A View into How Some Node.js Projects Address Security Challenges

Mike Samuel
Mar 12, 2018 · 3 min read
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Node.js has a vibrant community of application developers and library authors built around a mature and well-maintained core runtime and library set. Its growing popularity is already drawing more attention from attackers. The Node.js Security Roadmap discusses how some Node.js projects address security challenges, along with ways to make it easier for more projects to address these challenges in a thorough and consistent manner.

This is not the opinion of any organization. It is the considered opinion of some computer security professionals and Node.js enthusiasts who have worked to make it easier to write secure, robust software on other platforms; who like a lot about Node.js; and who would like to help make it better.

A security roadmap aims to identify where the community is security-wise, where we might go, and how to get there. Knowing this can help your development team plan ahead, but beyond that, you can adopt some of these techniques today.

One of the main takeaways of this work is that there are low-level changes that can have far-reaching security effects. We hope to spur competition among infrastructure providers based on the security of systems built upon their infrastructure, but to do that we need the community to be aware that many classes of attacks can be feasibly addressed even by small organizations without a dedicated staff of security specialists.

When addressing threats, we want to make sure we preserve Node.js’s strengths.

  • Development teams can iterate quickly allowing them to explore a large portion of the design space.
  • Developers can use a wealth of publicly available packages to solve everyday problems.
  • Anyone who identifies a shared problem can write and publish a module to solve it, or send a pull request with a fix or extension to an existing project.
  • Node.js integrates with a wide variety of application containers, so project teams have options when deciding how to deploy.
  • Using JavaScript on the front and back ends of Web applications allows developers to work both sides when need be.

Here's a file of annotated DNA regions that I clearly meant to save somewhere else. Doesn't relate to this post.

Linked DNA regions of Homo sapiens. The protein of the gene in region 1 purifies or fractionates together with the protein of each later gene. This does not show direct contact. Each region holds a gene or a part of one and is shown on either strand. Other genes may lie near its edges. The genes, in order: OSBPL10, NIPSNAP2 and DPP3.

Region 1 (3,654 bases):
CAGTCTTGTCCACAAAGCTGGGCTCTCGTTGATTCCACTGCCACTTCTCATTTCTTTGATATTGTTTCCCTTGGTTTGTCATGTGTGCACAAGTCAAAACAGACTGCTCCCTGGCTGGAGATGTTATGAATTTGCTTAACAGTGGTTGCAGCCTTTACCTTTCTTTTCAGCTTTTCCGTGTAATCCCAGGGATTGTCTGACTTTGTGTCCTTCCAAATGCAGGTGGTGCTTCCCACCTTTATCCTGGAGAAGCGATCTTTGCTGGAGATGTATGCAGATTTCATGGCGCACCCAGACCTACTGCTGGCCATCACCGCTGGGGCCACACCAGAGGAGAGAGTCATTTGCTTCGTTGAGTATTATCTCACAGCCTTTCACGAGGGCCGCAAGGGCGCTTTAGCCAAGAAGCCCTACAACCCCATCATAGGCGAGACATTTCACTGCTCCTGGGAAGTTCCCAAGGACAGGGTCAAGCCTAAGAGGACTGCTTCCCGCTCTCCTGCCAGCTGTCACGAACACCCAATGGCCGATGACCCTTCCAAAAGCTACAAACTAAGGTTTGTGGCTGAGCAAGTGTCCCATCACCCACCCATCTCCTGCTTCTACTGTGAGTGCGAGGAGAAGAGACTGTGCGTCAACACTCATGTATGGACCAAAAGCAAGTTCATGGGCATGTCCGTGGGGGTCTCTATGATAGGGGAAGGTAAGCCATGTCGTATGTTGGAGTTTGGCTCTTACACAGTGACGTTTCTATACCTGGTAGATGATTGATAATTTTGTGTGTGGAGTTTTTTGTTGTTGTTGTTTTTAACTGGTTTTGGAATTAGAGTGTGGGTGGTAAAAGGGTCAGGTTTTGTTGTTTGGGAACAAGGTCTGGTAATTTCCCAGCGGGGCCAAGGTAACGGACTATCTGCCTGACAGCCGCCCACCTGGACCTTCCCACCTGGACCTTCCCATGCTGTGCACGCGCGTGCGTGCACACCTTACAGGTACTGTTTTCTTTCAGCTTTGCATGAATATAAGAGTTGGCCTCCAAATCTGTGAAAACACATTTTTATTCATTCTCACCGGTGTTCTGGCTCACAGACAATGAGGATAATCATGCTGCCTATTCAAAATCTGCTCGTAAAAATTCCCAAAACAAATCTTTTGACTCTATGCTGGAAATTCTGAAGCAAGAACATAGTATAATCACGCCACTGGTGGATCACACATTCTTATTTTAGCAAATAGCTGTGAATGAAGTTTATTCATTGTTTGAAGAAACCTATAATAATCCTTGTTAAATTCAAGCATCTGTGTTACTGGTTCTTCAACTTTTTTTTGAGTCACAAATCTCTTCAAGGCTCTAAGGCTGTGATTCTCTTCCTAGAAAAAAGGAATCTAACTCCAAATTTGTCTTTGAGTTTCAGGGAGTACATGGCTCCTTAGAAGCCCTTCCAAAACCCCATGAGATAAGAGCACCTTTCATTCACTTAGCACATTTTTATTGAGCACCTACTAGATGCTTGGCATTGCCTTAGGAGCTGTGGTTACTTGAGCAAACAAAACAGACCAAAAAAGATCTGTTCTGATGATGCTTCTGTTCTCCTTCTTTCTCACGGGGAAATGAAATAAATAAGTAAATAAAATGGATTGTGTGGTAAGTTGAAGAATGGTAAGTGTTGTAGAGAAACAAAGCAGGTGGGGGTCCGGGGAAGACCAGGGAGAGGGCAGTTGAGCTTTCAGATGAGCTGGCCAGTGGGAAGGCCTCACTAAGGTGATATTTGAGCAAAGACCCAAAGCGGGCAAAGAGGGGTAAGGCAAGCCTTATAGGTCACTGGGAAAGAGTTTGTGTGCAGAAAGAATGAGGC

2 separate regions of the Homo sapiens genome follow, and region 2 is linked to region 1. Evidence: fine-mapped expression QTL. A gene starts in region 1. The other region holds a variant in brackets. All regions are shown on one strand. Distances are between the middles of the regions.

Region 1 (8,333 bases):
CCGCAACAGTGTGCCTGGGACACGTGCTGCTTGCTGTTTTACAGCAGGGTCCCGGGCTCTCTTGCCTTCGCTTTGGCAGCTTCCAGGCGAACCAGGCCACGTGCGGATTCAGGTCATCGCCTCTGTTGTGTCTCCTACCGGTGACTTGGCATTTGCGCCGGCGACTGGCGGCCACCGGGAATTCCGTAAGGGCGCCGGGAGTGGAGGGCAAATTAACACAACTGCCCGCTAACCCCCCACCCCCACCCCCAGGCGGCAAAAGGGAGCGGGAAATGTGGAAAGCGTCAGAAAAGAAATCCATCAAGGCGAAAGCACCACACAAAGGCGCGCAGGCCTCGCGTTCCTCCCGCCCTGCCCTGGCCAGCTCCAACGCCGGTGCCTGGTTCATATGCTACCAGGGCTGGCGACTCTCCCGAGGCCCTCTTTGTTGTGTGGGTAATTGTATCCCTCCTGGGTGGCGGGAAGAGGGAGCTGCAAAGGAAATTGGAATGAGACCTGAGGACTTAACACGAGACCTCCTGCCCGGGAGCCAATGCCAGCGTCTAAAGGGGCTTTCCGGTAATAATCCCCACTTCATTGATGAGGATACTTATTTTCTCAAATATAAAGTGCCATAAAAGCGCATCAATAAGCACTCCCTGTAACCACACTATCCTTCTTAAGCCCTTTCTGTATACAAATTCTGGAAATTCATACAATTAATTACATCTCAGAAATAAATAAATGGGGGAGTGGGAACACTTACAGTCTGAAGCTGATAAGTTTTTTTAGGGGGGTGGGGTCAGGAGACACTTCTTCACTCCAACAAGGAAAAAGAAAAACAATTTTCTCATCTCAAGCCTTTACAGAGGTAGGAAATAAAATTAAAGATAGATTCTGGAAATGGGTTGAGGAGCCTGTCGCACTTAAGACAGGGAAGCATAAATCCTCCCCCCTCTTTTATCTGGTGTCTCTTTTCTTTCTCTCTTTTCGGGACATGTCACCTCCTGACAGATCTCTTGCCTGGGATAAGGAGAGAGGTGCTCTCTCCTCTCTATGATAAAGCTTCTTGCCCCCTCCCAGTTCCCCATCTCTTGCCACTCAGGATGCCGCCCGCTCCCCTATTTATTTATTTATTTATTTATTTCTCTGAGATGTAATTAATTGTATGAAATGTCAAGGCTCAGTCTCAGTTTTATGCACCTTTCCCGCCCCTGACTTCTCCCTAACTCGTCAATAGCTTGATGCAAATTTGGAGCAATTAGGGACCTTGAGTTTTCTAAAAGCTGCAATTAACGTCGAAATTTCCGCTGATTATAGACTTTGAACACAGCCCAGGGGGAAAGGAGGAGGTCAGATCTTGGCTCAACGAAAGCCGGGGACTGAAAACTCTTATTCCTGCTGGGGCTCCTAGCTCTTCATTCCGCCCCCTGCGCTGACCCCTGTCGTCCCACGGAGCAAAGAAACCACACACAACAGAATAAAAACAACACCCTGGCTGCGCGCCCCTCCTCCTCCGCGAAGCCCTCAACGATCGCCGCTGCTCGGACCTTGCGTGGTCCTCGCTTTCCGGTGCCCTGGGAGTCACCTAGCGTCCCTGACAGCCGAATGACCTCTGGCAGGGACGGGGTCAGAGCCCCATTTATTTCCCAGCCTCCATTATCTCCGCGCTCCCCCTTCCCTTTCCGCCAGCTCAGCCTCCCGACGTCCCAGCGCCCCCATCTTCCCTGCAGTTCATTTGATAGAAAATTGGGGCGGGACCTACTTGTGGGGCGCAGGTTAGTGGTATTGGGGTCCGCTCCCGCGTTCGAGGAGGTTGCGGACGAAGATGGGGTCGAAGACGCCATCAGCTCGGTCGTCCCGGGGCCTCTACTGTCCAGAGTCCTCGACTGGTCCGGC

The individual chapters are mostly independent of one another:

“Threat environment” discusses the kinds of threats that concern us.

“Dynamism when you need it” discusses how to preserve the power of CommonJS module linking, vm contexts, and runtime code generation while making sure that, in production, only code that the development team trusts gets run.

“Knowing your dependencies” discusses ways to help development teams make informed decisions about third-party dependencies.

“Keeping your dependencies close” discusses how keeping a local replica of portions of the larger npm repository affects security and aids incident response.

“Oversight” discusses how code-quality tools can help decouple security review from development.

“When all else fails” discusses how the development → production pipeline and development practices can affect the ability of security professionals to identify and respond to imminent threats.

“Library support for safe coding practices” discusses idioms that, if more widespread, might make it easier for developers to produce secure, robust systems.

The Roadmap is available at nodesecroadmap.fyi/ and you can browse the supporting code via github.com/google/node-sec-roadmap/.

Node.js Collection

Community-curated content for the millions of Node.js users.

Thanks to Node.js Foundation

Mike Samuel

Written by

Engineer @ google who improves tools and languages to make it easier to produce secure + robust software

Node.js Collection

Community-curated content for the millions of Node.js users.

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